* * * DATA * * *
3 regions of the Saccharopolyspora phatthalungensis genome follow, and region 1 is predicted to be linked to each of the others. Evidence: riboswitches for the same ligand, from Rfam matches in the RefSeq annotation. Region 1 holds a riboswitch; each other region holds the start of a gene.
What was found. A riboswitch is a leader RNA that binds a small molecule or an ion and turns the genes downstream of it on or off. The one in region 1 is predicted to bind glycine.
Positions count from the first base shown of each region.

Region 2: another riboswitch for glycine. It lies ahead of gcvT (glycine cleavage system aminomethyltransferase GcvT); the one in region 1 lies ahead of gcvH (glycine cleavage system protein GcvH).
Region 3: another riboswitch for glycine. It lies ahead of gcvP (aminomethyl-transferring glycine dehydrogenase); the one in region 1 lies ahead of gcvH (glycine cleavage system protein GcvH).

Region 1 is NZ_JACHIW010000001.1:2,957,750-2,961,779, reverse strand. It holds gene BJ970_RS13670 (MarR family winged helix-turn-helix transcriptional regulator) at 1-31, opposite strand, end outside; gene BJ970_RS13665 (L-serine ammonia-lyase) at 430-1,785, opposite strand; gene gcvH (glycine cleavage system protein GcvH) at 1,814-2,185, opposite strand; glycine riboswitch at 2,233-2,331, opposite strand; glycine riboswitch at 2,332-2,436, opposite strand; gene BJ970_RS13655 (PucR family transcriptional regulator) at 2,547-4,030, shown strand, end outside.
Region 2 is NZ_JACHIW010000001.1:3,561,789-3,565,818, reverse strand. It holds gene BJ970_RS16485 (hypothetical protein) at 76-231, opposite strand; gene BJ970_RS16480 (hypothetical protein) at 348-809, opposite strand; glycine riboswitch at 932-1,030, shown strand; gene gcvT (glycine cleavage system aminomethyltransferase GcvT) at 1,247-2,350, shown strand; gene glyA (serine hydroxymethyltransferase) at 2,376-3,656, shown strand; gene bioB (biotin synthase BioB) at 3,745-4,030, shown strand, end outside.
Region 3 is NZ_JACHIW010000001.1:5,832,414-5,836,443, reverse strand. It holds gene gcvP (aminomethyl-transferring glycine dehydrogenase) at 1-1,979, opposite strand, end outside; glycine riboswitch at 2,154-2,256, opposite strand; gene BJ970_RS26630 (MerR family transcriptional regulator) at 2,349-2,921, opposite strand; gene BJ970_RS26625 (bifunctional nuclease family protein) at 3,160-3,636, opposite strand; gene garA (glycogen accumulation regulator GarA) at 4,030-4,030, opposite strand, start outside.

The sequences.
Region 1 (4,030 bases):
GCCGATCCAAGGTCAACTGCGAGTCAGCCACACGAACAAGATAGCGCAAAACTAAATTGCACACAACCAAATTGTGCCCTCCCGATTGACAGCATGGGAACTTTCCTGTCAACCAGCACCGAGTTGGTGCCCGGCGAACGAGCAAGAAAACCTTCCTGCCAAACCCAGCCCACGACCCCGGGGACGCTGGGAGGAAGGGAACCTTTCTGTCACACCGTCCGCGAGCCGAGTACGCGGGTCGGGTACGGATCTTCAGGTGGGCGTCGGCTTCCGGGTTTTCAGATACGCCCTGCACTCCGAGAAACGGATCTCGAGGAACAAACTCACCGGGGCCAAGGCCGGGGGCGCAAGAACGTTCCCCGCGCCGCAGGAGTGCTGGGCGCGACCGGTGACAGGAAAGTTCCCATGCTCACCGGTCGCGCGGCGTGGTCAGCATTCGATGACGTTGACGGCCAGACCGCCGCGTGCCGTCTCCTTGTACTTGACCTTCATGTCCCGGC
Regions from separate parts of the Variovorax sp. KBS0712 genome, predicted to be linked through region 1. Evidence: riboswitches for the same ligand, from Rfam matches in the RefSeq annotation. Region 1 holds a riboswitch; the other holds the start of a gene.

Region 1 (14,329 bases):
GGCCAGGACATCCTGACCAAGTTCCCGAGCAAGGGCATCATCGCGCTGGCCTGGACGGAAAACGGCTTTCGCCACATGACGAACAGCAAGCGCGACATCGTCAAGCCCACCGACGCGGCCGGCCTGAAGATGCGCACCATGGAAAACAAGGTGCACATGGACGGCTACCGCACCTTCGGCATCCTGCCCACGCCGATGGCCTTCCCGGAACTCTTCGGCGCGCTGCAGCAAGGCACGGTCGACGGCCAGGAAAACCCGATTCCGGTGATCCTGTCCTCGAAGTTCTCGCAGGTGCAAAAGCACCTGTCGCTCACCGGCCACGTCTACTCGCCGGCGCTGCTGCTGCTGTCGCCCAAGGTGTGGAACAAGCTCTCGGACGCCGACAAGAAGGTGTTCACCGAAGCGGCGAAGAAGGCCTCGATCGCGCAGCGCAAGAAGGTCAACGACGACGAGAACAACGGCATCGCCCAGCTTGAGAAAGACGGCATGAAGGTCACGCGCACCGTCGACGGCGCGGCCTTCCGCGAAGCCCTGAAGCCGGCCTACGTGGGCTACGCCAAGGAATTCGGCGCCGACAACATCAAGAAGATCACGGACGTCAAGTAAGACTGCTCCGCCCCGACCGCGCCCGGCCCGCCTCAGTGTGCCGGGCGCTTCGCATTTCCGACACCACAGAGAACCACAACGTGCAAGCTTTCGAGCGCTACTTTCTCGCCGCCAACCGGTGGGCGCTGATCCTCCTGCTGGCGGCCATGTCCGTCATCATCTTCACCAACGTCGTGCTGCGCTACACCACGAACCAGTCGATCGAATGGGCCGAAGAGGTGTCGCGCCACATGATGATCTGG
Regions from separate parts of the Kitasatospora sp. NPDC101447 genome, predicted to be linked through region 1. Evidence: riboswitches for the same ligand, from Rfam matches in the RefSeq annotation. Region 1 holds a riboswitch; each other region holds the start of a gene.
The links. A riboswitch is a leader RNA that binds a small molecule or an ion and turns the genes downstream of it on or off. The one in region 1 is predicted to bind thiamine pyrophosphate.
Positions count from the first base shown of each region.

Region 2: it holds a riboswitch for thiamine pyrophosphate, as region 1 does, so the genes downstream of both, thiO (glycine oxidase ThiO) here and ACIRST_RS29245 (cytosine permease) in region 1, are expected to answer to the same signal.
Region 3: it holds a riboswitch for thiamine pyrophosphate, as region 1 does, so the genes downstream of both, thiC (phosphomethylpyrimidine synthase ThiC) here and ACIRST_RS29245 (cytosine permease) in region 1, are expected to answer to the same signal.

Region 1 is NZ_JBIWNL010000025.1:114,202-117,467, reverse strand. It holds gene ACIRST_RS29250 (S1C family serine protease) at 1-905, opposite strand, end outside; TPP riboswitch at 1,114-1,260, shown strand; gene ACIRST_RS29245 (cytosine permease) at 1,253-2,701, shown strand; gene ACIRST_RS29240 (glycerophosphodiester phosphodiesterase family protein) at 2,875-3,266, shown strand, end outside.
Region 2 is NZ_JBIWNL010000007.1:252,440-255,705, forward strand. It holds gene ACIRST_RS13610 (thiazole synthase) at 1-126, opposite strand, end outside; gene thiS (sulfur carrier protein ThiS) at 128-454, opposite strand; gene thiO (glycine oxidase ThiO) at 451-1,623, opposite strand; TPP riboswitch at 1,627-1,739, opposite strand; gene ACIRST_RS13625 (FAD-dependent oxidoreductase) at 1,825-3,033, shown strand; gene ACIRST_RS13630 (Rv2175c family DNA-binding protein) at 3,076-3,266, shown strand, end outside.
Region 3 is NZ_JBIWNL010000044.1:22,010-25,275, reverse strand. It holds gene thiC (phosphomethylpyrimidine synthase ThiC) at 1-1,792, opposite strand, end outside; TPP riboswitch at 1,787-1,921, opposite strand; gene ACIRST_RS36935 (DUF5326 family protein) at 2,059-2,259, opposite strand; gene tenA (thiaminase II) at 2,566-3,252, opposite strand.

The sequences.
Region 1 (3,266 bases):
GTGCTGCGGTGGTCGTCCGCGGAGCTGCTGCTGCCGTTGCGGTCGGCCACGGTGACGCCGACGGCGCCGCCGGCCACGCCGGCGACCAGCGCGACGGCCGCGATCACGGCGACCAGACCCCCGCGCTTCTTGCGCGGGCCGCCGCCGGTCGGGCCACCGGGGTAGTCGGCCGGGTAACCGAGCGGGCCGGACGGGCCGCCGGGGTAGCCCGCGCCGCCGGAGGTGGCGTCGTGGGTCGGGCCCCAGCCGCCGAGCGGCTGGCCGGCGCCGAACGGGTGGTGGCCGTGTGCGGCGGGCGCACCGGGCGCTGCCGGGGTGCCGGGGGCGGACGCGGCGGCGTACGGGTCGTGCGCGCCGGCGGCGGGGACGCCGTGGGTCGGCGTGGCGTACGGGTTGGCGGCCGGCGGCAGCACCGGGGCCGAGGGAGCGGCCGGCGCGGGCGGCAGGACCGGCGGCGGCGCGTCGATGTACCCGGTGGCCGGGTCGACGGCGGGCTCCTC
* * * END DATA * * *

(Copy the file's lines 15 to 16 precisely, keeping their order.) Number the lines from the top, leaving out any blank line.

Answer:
Regions from separate parts of the Kitasatospora sp. NPDC101447 genome, predicted to be linked through region 1. Evidence: riboswitches for the same ligand, from Rfam matches in the RefSeq annotation. Region 1 holds a riboswitch; each other region holds the start of a gene.
The links. A riboswitch is a leader RNA that binds a small molecule or an ion and turns the genes downstream of it on or off. The one in region 1 is predicted to bind thiamine pyrophosphate.